If your teen isn’t already receiving counseling, find a therapist who has substance use disorder expertise. This person can recommend the best treatment approach, which may be outpatient therapy such as an intensive outpatient program (IOP) or therapeutic day treatment program (also known as a partial hospitalization program, or PHP) or inpatient care, such as a short-term residential treatment center

To help your teen feel comfortable with this important step, Evans recommended normalizing the process of reaching out for help — and not positioning it as a punishment.  

“Normalize going to talk to someone,” she said. “The best way to really have teens engage with this is by making it about open dialogue. But if you come at it from an authoritarian ‘You’re in trouble’ standpoint, your child will automatically put up their walls.” 

Encourage your teen to connect with others

Encourage your teen to develop healthy social connections, which could happen through sports or hobbies or at school. Try to keep them from isolating themselves. According to a study in the Journal of Youth and Adolescence, isolation could lead to self-medication, resulting in higher substance use.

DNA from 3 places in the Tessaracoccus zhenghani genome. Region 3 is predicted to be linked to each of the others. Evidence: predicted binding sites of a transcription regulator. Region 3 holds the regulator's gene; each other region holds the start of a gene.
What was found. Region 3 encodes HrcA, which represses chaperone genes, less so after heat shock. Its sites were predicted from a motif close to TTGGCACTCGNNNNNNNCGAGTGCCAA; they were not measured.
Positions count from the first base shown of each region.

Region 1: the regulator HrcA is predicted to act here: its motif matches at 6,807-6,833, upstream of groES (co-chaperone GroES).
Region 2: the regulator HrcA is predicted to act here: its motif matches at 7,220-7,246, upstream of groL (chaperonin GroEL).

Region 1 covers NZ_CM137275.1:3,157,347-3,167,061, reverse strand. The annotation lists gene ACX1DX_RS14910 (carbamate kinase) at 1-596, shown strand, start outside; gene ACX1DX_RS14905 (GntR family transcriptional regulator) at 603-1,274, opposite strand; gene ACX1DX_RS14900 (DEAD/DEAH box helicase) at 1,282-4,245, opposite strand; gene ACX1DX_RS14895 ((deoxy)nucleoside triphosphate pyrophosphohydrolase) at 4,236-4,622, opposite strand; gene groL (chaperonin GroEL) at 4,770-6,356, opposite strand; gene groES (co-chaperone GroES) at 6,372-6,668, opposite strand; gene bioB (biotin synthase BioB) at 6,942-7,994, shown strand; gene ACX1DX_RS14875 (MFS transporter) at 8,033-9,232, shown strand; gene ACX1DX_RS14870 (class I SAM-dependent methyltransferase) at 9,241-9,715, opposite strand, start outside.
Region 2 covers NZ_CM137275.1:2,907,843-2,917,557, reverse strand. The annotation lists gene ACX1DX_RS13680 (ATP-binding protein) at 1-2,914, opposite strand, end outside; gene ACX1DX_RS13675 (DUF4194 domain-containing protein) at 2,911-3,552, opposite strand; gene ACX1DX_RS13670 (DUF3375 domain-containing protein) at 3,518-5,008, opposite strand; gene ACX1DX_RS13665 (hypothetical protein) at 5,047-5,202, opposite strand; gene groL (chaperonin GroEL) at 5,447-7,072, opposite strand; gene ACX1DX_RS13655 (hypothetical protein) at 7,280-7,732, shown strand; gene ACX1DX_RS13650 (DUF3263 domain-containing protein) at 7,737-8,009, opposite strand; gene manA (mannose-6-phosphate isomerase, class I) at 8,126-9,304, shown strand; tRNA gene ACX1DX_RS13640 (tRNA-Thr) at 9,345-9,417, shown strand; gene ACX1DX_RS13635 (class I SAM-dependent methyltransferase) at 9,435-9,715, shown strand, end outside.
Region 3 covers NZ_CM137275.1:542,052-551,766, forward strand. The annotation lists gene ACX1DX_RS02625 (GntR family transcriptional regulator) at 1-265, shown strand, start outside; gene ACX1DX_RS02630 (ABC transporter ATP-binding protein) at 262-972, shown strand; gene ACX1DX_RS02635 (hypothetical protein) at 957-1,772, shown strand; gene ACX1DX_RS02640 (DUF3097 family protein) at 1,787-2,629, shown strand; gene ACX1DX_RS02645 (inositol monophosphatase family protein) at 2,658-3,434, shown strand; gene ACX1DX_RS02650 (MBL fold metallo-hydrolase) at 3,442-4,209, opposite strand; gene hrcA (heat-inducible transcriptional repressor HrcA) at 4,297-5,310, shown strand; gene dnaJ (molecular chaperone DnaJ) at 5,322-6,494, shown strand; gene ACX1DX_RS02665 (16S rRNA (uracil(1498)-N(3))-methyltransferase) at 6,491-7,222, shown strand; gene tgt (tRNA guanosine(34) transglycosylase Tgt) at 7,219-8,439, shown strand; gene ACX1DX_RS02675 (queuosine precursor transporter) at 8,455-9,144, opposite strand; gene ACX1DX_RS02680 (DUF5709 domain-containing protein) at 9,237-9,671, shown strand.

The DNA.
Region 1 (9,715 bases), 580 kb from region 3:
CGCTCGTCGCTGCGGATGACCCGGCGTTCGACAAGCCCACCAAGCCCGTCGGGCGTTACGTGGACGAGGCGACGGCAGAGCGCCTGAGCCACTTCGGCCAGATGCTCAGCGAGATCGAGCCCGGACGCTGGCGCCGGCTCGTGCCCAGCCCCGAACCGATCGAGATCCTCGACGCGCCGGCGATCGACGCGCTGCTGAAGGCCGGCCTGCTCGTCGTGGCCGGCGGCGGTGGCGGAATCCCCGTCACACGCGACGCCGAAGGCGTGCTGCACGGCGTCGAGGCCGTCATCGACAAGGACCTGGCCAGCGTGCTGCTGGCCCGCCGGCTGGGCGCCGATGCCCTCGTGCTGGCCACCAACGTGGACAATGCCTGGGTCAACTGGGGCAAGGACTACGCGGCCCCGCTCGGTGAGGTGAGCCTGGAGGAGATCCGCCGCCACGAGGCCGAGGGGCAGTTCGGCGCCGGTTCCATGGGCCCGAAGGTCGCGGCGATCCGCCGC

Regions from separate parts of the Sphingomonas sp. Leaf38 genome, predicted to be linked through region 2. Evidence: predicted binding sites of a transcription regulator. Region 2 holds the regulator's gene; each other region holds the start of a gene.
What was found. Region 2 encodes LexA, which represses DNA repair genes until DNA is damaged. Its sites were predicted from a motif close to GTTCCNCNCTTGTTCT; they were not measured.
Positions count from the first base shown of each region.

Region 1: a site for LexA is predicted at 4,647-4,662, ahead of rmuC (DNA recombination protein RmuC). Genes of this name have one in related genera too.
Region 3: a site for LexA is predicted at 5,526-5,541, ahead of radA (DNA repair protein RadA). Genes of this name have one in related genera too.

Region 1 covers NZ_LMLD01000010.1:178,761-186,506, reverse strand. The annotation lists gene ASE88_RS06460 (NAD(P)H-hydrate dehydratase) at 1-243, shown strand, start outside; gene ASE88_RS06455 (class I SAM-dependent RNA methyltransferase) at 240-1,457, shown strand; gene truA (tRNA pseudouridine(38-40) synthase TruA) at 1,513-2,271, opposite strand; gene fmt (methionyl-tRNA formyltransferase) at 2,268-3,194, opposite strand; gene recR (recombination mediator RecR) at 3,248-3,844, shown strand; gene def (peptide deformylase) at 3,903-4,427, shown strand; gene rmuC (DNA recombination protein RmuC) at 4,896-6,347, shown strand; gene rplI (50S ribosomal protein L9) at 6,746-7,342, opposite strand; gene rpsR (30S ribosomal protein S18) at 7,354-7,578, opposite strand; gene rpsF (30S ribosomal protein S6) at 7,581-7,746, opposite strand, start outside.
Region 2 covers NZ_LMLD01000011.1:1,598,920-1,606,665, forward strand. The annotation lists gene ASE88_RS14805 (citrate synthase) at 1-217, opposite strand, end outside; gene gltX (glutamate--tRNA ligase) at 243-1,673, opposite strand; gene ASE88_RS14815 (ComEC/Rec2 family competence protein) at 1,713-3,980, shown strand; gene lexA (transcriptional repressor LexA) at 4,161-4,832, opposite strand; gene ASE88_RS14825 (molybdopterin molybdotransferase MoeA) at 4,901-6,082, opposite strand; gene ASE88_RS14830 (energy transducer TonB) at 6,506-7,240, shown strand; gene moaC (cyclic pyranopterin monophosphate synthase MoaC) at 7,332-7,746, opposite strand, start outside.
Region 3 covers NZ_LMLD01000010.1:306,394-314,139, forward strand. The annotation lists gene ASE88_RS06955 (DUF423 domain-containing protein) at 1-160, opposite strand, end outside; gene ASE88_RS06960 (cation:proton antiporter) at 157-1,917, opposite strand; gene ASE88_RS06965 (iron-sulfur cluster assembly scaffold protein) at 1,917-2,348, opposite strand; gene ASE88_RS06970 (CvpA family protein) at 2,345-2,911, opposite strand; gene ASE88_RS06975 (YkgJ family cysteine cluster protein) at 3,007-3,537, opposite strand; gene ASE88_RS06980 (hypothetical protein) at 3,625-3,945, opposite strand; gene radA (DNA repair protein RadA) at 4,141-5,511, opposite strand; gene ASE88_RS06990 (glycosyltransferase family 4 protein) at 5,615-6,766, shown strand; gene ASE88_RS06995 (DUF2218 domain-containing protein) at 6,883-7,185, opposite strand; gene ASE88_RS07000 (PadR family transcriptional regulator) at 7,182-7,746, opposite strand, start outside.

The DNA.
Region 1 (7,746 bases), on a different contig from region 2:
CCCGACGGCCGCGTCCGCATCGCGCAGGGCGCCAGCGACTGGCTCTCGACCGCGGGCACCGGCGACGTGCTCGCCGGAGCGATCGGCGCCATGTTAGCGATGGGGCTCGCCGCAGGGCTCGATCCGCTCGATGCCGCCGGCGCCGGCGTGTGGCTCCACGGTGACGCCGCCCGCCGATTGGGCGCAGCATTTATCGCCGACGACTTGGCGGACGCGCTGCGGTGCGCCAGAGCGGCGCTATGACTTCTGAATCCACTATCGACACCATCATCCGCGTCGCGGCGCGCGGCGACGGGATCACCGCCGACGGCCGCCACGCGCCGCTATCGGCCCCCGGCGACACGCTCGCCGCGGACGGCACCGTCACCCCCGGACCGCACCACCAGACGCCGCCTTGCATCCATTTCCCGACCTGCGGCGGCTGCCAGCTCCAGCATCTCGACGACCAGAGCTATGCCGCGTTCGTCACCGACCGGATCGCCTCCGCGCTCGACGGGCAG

You can also consider connecting your teenager with others through substance use support groups. However, Evans recommended talking to your child’s therapist about finding groups specific to your teen’s unique needs and triggers.  

“Substance use support groups can be a double-edged sword,” she said. “Having teens find a place to talk about their experiences can be useful and make them feel less alone. But it can also introduce them to other substances they may not have had knowledge of before.” 

Help your teen identify what triggered them to relapse

To help ensure your teen doesn’t have another relapse, it can be helpful to identify what caused them to start using substances again.  

“Ask your teen to reflect on situations where they felt uncomfortable,” Evans said, noting that this is an important tool in her approach to therapy. “By talking about what makes them feel comfortable vs. uncomfortable, it makes the process of identifying triggers less overwhelming for teenagers.” 

Evans added, “Once they identify what makes them uncomfortable, you can talk about how they coped with that discomfort. If they say they coped with marijuana, nicotine, alcohol, etc., you can point that out as a potential trigger.” 

Discuss how to address any overwhelming stressors